Feeds

Parliament's security staff lose parliament security data

Laptop goes MIA from Westminster

Combat fraud and increase customer satisfaction

A laptop containing information about Parliament's security systems disappeared from, er, the department responsible for Parliament's security last week, claims the Daily Telegraph. According to the paper, the machine belonged to an official working for the Serjeant at Arms, and disappeared from inside the parliamentary estate.

Westminster's security pass system is famously insecure, passes having been handed out liberally to thousands of people over the years. The Mother of Parliaments is also reasonably notorious for its high volume of thefts and disappearances (equipment and furniture, rather than MPs and Peers), and the vanishing laptop ties these together neatly.

A new system of Parliamentary security passes is currently being rolled out, and although it won't be particularly sophisticated (more information here), it will have at least a short term effect in that it will expire all the old passes that have gone missing. The laptop, however, includes information about access control which could possibly compromise security. But if somebody has successfully lifted it from inside Parliament, then it's quite possible that the laptop doesn't have a great deal useful to tell them. ®

SANS - Survey on application security programs

More from The Register

next story
Did a date calculation bug just cost hard-up Co-op Bank £110m?
And just when Brit banking org needs £400m to stay afloat
One year on: diplomatic fail as Chinese APT gangs get back to work
Mandiant says past 12 months shows Beijing won't call off its hackers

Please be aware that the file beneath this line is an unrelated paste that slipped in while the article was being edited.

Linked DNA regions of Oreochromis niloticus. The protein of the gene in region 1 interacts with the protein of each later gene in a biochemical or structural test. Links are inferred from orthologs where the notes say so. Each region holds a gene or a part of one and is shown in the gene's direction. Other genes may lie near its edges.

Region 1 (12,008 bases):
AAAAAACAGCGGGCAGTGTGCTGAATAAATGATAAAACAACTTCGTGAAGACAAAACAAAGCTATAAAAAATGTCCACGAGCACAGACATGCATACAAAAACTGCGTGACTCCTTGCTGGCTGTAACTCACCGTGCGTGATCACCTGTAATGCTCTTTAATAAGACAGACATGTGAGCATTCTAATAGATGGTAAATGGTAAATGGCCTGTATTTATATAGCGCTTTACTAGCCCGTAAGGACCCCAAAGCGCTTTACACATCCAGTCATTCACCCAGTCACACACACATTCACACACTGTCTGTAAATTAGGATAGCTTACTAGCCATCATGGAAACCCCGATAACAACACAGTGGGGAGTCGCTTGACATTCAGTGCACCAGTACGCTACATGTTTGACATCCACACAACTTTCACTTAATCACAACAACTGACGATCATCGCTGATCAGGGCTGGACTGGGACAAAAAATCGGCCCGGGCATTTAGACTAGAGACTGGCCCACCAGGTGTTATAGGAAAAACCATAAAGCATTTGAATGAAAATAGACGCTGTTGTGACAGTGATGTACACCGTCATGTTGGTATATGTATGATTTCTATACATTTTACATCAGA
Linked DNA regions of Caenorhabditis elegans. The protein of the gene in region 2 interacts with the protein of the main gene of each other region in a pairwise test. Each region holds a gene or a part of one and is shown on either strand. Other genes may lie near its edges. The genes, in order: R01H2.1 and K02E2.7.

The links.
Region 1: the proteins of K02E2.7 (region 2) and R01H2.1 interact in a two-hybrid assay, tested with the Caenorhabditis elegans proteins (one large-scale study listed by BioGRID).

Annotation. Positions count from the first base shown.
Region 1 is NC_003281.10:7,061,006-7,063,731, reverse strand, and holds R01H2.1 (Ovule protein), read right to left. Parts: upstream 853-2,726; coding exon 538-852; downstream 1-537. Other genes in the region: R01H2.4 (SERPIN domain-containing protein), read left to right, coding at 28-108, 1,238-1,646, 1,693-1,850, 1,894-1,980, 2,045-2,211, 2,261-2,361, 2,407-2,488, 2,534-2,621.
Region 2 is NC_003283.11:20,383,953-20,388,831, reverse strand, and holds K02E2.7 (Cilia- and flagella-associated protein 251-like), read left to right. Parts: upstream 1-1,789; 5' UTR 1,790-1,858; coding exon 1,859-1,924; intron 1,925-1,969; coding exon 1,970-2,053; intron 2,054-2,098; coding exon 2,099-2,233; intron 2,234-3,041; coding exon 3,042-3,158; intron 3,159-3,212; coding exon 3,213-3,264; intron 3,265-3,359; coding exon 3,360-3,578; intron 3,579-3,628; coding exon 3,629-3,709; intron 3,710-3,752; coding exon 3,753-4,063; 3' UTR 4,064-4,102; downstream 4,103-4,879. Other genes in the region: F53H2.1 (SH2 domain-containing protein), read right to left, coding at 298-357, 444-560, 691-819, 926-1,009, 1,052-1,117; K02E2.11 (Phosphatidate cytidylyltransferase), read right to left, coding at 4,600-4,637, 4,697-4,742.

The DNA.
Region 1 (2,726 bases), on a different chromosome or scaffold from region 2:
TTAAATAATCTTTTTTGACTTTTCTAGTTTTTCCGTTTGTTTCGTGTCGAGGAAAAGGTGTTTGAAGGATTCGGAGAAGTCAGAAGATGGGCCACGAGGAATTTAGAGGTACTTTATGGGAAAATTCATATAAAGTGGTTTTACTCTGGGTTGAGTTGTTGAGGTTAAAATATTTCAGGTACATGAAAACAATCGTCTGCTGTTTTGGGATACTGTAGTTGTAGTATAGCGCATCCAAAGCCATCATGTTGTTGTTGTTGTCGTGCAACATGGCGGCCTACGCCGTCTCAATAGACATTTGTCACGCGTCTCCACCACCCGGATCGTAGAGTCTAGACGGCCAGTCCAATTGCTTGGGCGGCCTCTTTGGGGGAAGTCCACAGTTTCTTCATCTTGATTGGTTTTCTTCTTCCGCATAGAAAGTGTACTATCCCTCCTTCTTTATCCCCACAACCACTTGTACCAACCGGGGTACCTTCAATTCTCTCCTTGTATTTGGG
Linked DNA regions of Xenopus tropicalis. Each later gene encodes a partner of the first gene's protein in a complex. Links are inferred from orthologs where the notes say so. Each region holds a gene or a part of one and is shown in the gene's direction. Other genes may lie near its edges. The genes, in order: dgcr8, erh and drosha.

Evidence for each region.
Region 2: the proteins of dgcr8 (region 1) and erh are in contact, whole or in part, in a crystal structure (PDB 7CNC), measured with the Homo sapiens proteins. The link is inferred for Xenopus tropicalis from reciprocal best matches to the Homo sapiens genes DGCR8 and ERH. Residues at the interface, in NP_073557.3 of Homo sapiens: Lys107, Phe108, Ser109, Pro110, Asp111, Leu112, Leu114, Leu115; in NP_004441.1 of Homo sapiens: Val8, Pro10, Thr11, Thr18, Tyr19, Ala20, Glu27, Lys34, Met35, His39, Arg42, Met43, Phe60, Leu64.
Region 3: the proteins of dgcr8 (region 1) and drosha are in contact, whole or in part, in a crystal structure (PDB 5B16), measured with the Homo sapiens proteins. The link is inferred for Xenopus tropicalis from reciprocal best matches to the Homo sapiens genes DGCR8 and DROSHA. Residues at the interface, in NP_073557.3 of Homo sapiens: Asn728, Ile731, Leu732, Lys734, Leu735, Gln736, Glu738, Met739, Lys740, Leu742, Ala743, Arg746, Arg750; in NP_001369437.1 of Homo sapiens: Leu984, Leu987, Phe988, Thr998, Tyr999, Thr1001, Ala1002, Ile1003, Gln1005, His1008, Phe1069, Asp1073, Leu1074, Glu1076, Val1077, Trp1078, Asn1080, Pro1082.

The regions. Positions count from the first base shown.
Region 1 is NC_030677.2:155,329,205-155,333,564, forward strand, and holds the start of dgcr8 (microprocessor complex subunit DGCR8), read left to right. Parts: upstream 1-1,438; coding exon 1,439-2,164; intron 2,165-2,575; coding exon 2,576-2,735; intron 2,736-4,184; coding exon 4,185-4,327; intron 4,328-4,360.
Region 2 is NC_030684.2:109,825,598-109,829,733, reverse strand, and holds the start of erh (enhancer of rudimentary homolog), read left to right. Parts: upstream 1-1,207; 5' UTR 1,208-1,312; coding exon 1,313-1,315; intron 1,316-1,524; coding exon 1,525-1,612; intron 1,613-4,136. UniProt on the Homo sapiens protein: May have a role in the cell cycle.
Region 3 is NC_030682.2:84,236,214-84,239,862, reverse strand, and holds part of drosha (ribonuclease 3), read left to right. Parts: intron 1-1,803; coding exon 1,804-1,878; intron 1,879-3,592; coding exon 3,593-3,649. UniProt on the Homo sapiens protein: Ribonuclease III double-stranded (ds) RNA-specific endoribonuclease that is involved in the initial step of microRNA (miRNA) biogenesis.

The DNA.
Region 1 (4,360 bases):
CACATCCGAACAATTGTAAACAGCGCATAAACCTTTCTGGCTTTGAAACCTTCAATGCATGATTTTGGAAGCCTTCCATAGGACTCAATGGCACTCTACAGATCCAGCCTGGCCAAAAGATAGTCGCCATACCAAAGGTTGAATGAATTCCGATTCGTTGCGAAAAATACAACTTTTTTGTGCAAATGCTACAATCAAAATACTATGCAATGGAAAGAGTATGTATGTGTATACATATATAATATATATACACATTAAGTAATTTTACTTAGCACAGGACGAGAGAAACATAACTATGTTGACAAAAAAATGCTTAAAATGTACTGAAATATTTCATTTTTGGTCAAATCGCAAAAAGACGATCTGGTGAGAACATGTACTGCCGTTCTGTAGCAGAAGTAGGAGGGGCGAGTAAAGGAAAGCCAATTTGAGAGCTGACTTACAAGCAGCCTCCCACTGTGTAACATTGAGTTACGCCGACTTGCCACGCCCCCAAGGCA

MtGox chief Karpelès refuses to come to US for g-men's grilling
Bitcoin baron says he needs another lawyer for FinCEN chat
Don't let no-hire pact suit witnesses call Steve Jobs a bullyboy, plead Apple and Google
'Irrelevant' character evidence should be excluded – lawyers
EFF: Feds plan to put 52 MILLION FACES into recognition database
System would identify faces as part of biometrics collection
Lavabit loses contempt of court appeal over protecting Snowden, customers
Judges rule complaints about government power are too little, too late
Whoever you vote for, Google gets in
Report uncovers giant octopus squid of lobbying influence
Ex-Tony Blair adviser is new top boss at UK spy-hive GCHQ
Robert Hannigan to replace Sir Iain Lobban in the autumn
Alphadex fires back at British Gas with overcharging allegation
Brit colo outfit says it paid for 347KVA, has been charged for 1940KVA
Jack the RIPA: Blighty cops ignore law, retain innocents' comms data
Prime minister: Nothing to see here, go about your business
prev story

Whitepapers

Designing a defence for mobile apps
In this whitepaper learn the various considerations for defending mobile applications; from the mobile application architecture itself to the myriad testing technologies needed to properly assess mobile applications risk.
3 Big data security analytics techniques
Applying these Big Data security analytics techniques can help you make your business safer by detecting attacks early, before significant damage is done.
Five 3D headsets to be won!
We were so impressed by the Durovis Dive headset we’ve asked the company to give some away to Reg readers.
The benefits of software based PBX
Why you should break free from your proprietary PBX and how to leverage your existing server hardware.
Securing web applications made simple and scalable
In this whitepaper learn how automated security testing can provide a simple and scalable way to protect your web applications.